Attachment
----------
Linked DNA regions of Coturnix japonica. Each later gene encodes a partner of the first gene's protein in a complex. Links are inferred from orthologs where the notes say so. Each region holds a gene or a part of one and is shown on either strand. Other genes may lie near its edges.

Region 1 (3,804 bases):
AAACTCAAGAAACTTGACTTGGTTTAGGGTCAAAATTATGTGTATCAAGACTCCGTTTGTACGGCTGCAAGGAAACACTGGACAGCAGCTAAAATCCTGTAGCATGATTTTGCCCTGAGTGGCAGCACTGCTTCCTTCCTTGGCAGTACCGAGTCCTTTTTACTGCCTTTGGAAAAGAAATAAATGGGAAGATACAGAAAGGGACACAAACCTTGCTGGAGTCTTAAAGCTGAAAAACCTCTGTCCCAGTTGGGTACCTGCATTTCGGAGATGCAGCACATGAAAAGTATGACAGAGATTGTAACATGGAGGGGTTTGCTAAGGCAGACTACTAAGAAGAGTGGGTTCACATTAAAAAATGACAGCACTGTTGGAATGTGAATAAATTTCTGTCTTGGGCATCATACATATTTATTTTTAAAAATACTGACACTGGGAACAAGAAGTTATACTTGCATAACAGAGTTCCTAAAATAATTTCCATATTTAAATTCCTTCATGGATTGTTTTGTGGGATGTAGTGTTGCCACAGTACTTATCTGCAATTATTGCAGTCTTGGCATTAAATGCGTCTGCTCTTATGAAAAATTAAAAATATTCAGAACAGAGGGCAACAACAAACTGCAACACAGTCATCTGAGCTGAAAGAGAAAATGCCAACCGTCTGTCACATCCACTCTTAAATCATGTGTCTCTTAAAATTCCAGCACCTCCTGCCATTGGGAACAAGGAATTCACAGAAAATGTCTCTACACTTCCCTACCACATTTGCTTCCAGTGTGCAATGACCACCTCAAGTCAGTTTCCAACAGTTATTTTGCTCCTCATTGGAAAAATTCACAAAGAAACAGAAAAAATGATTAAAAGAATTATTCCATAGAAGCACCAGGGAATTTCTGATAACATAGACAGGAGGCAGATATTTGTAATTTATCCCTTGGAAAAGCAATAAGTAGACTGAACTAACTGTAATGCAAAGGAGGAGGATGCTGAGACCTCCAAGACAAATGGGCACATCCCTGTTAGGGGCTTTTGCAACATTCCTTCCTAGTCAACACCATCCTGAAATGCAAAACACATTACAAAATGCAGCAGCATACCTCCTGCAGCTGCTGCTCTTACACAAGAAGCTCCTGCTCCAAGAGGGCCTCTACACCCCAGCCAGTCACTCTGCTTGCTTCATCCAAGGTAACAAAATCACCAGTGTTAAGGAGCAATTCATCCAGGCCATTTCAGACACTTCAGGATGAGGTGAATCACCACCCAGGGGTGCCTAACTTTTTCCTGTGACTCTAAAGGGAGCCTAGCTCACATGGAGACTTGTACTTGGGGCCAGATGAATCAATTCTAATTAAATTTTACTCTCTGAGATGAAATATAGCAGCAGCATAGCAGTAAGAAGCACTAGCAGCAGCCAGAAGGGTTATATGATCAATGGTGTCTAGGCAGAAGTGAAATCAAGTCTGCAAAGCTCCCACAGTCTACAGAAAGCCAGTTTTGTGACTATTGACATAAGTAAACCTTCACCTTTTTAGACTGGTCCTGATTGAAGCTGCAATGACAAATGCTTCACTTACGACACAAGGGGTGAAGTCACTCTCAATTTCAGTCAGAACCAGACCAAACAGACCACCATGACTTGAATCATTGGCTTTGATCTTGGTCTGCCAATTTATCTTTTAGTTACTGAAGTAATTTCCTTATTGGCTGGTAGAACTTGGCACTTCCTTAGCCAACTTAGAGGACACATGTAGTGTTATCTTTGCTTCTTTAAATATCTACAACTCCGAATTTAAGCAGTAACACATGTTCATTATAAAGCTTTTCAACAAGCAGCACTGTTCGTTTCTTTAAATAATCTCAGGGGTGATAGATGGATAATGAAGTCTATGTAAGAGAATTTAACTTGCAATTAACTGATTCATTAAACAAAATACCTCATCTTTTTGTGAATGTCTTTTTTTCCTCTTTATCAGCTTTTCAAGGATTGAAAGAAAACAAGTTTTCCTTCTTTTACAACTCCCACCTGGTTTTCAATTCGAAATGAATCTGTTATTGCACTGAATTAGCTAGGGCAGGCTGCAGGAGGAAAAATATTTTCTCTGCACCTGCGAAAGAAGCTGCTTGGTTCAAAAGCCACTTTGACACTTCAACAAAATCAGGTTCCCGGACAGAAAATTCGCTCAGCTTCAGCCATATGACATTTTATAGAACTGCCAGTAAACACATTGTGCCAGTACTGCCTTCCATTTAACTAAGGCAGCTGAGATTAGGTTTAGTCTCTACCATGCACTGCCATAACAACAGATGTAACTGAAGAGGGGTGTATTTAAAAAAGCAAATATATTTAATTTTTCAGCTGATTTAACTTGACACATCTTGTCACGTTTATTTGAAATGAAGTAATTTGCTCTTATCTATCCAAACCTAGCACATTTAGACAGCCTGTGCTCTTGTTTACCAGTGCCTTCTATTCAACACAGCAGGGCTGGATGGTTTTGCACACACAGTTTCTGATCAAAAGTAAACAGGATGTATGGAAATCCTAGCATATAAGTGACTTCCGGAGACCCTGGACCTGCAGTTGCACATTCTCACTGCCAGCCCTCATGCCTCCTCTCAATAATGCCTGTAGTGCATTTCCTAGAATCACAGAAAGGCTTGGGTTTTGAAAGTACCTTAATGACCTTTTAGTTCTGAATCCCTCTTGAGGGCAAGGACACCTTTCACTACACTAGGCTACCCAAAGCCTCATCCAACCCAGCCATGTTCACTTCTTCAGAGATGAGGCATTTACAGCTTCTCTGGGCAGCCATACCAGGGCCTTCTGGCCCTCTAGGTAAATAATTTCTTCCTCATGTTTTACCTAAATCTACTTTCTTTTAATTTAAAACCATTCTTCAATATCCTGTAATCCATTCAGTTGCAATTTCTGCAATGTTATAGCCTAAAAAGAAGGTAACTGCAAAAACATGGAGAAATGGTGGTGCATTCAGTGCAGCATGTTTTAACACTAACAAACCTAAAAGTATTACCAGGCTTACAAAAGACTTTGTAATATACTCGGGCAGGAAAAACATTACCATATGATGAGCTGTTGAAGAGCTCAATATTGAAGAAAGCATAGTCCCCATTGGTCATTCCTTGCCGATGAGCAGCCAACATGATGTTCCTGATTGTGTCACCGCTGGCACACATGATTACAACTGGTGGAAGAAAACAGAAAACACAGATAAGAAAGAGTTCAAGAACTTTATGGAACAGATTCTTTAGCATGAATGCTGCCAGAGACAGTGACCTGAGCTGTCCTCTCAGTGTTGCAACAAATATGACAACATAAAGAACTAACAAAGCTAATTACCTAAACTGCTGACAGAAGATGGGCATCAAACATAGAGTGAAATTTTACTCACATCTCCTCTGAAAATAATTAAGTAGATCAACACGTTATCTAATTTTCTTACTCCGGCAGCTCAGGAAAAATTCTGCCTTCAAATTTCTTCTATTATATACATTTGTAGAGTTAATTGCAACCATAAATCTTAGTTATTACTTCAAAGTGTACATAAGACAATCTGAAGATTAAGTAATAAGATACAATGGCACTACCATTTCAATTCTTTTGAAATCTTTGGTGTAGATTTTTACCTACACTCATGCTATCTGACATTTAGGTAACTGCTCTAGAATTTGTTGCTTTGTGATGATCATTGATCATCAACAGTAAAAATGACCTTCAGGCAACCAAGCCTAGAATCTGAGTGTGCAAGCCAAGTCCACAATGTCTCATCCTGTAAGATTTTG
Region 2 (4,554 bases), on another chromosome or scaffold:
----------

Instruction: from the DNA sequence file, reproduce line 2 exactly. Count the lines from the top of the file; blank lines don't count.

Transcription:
Region 1 (3,804 bases):